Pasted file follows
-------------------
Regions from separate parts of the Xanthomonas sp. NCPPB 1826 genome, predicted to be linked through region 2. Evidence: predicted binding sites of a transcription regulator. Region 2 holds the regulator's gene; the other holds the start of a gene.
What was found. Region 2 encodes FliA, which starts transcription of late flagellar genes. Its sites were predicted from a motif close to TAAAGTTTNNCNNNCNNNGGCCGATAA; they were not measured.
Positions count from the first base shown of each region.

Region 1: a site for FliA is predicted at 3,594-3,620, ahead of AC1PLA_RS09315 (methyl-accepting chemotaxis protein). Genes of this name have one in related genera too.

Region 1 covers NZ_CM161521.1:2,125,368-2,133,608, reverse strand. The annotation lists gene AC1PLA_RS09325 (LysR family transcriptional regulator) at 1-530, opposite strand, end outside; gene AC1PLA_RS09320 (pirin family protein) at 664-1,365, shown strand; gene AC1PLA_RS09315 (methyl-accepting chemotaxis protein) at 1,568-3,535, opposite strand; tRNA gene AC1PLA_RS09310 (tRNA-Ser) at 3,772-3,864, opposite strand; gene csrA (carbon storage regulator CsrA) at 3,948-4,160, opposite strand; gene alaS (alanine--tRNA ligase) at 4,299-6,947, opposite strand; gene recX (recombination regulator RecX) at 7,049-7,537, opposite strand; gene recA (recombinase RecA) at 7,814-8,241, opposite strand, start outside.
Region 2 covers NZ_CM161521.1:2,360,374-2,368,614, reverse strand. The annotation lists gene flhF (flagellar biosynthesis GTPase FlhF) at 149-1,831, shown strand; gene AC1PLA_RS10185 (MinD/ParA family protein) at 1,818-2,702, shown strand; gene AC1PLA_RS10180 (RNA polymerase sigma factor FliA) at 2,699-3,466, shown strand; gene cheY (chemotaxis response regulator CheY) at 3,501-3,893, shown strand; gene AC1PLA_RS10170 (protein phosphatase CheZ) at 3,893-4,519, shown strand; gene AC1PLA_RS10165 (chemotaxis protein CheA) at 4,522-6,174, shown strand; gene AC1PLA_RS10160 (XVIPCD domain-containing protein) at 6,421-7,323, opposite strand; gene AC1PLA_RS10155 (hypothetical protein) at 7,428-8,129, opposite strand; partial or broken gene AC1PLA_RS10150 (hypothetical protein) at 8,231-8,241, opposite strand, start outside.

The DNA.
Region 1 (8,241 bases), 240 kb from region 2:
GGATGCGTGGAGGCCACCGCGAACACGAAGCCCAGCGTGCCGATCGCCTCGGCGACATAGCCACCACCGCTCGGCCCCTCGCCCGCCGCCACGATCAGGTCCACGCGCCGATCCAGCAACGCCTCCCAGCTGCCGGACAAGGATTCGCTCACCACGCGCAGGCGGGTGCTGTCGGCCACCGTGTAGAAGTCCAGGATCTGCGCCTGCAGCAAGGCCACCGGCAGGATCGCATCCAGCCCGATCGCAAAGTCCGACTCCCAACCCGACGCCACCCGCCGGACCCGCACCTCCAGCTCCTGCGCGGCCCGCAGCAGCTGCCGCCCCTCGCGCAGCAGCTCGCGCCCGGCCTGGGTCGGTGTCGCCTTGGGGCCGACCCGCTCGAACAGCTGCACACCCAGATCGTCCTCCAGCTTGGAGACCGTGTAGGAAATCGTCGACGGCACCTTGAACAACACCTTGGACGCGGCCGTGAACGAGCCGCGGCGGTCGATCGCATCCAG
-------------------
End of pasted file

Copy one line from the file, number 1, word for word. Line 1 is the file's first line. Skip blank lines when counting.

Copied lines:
Regions from separate parts of the Xanthomonas sp. NCPPB 1826 genome, predicted to be linked through region 2. Evidence: predicted binding sites of a transcription regulator. Region 2 holds the regulator's gene; the other holds the start of a gene.